Commencing a personal injury claim in the Australian Capital Territory
Published 15 Jun 2015
Author: Gerard Malouf
The piece of legislation that determines what actions need to be taken in personal injury matters within the Australian Capital Territory is the Civil Law (Wrongs) Act 2002 (ACT), which will now be referred to as “the Act”.
This article makes particular reference to Chapter 5 of the Act, being pre-court procedures in personal injury claims. Ultimately this Chapter determines who may make a claim and how a claim is to be made. The following is a discussion on the major points a claimant needs to be aware of.
Under this piece of legislation, the claim being referred to is for damages based on a liability for personal injury. This extends to public liability claims, motor vehicle accidents and claims for a deceased’s dependants or estate. The only personal injury claim that this chapter does not apply to is that of workers compensation. Worker’s compensation claims are actioned under the Workers Compensation Act 1951 (ACT).
Making the Personal Injury Claim
When making a claim under the Act you become known as the ‘claimant’, and the person you are acting against becomes known as the ‘respondent.’ Before commencing proceedings against the respondent, the claimant must give written notice of the claim, which must contain the following:
- A statement of the information surrounding the claim;
- Authority for the respondent and the respondent’s insurer to have access to your records, being medical records etc; and
- Documents as required by the legislation.
There are two time limits you must be aware of when giving a notice:
- 9 months after the date of the accident or from the day the symptoms of the injury first appear; or
- 4 months after you seek advice from a lawyer or from the day respondent is identified, whichever occurs last;
As mentioned above, the documents which the claimant is required to give a respondent can be found within section 64 of the Act, and include documents such as reports about the accident, medical reports and any reports on vocational capacity. Furthermore, the respondent will be within their rights to request further information in regards to the accident itself, the claimant’s medical history and details regarding losses claimed.
Within one month after receiving a notice of claim, the respondent must reply to the claimant. Under section 54 of the Act this reply must disclose whether or not the respondent is satisfied or dissatisfied whether the notice given by the claimant is a complying notice. If no response is given within a month this is deemed to be satisfied.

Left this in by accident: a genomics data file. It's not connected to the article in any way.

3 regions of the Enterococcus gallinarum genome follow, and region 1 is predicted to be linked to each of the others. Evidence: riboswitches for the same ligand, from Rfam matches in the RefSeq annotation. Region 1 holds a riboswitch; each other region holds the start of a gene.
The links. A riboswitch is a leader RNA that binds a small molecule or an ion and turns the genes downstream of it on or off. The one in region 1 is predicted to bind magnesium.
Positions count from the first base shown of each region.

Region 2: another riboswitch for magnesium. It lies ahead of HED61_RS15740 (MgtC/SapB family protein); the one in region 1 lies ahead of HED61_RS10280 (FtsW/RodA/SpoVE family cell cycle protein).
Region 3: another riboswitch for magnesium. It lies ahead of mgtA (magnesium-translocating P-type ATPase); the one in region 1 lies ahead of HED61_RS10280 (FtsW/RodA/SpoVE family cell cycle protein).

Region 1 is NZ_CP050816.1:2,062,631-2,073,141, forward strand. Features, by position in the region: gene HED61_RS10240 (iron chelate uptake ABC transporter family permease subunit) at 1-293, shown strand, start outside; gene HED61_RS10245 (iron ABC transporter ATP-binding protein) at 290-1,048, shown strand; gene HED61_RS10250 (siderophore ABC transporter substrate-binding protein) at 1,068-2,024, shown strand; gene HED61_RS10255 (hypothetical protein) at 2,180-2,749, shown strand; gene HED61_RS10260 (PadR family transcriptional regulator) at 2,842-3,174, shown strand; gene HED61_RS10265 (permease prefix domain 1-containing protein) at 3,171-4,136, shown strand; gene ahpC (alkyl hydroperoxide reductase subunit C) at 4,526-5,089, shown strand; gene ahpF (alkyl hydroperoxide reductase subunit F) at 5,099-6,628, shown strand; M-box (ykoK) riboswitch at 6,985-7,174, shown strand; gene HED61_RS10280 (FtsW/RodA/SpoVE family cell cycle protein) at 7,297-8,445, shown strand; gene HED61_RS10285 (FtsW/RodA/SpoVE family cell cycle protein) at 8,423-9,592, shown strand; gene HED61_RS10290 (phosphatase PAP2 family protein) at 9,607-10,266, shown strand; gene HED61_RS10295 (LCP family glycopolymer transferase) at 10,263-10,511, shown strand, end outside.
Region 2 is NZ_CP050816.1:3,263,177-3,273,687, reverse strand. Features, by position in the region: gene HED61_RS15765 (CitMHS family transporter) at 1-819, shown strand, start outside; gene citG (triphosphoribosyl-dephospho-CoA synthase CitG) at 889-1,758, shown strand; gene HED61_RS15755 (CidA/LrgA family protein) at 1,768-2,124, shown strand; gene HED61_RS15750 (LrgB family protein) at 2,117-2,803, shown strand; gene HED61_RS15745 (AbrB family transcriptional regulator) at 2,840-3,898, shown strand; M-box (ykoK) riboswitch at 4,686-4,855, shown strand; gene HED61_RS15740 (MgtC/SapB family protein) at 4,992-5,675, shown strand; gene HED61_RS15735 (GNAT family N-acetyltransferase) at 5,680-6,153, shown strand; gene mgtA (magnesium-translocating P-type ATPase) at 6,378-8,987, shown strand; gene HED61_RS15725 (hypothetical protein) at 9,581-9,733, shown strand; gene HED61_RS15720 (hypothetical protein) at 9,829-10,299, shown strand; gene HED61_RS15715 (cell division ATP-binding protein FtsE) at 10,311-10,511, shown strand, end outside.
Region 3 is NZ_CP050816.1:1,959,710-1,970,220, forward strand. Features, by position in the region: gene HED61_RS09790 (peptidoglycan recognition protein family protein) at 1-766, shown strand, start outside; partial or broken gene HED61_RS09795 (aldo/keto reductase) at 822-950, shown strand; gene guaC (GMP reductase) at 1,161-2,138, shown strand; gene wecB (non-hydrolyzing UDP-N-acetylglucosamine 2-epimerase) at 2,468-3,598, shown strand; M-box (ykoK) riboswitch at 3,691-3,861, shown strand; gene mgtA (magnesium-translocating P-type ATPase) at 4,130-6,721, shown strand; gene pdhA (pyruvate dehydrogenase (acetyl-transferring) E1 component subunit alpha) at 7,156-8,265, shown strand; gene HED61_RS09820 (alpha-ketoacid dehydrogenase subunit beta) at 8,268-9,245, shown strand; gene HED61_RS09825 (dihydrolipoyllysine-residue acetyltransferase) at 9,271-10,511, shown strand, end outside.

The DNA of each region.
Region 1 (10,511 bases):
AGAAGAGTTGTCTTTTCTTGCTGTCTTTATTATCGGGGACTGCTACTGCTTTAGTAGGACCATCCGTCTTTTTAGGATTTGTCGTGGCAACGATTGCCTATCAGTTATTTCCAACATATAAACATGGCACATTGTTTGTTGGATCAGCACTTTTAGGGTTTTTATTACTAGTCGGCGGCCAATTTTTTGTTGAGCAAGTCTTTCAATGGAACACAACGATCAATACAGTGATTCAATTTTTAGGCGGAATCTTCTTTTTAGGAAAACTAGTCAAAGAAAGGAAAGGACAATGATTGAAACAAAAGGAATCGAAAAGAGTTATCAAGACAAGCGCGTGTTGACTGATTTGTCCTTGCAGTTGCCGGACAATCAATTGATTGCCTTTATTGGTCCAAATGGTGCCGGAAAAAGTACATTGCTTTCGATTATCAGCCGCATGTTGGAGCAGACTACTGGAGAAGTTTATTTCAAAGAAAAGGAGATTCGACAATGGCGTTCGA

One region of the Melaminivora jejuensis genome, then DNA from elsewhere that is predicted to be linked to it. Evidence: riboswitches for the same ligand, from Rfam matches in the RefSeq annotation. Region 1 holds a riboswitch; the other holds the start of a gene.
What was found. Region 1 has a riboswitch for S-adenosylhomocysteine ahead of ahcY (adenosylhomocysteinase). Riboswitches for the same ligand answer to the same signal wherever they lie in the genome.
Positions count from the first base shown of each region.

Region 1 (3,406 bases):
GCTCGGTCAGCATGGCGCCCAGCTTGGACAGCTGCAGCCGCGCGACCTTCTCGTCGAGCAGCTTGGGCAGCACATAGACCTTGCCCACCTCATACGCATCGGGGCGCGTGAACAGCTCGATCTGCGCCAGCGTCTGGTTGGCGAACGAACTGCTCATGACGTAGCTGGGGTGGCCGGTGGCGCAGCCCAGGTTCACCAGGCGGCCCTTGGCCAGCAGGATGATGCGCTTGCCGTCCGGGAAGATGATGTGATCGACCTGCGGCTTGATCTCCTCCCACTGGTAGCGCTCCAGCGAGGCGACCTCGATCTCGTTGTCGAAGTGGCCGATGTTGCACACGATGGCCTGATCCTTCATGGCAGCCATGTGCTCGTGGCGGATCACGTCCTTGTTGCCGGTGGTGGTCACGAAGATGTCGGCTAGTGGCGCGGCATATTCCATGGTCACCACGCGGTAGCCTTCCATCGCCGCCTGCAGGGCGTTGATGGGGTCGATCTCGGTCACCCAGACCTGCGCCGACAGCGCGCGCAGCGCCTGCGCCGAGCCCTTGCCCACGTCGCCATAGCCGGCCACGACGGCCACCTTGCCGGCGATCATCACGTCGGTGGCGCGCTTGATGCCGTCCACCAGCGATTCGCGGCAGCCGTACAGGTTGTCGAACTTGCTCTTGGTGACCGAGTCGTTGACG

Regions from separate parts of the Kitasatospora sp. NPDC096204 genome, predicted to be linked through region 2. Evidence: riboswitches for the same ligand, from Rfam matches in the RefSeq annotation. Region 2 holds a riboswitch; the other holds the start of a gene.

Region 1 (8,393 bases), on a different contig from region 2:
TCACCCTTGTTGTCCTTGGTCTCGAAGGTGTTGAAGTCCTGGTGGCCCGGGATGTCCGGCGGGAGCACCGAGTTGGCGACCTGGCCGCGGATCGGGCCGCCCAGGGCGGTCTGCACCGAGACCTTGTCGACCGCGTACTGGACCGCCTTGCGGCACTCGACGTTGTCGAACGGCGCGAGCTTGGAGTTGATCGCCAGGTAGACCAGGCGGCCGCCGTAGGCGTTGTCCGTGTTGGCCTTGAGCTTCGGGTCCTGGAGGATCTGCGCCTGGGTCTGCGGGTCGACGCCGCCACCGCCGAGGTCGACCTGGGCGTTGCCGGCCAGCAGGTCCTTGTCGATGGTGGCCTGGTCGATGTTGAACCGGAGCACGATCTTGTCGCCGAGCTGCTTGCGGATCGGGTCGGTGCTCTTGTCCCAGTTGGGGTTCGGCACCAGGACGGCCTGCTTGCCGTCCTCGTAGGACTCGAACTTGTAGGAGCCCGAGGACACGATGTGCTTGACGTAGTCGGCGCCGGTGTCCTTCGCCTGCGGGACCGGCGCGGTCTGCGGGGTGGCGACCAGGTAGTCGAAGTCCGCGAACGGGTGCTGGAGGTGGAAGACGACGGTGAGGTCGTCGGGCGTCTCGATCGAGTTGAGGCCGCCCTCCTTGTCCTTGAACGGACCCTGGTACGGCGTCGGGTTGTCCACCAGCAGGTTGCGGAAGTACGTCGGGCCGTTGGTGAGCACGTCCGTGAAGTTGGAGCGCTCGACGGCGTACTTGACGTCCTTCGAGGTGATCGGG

In the response, the respondent is also allowed to request further information to determine whether they are the correct respondent, or if they are not, they may tell this to the claimant in writing also, giving reasons why and assisting the claimant in finding the correct respondent.
Whilst the respondent may accept that they are the correct and proper respondent, it is not in itself an admission of liability.
Much like section 64 of the Act, section 68 of the Act forces the respondent to give those documents mentioned above to the claimant, as the claimant is required to give to the respondent.
Failure to give complying notice of claim
If a notice of claim is deemed to be non-compliant, the claimant cannot proceed with the personal injury claim further. Other than the respondent being satisfied with the notice, or failing to respond within a month, the only exceptions to allow the claim to progress are if the respondent waives any non-compliance, or via court orders. An order from the court will only be given if it does not prejudice the respondent.
Attempts to resolve before court
Section 61 of the Act forces the respondent to attempt to resolve the claim before it gets to court. Within 6 months of receiving the notice of claim they must accept or deny liability, respond to any offers made by the claimant or if no offers have been conveyed, invite the claimant to make an offer of settlement. Prior to the court process commencing one of the following must occur:
- The respondent make a written offer or counteroffer of settlement; or
- The respondent settle the claim by accepting an offer made by the client.
In ACT matters, certain documents are not protected by client legal privilege. Section 72 of the Act discusses this. It goes so far to say that “an investigative report, medical report of report relevant to the claimant’s rehabilitation must be disclosed.”
This needs to be kept it mind. Even if a report is given that may be unreasonable to you as a claimant, the legislation determines that the respondent has the right to this material. Non-disclosure of documents is deemed to be fraud and this information may only be kept from disclosure with the court’s approval.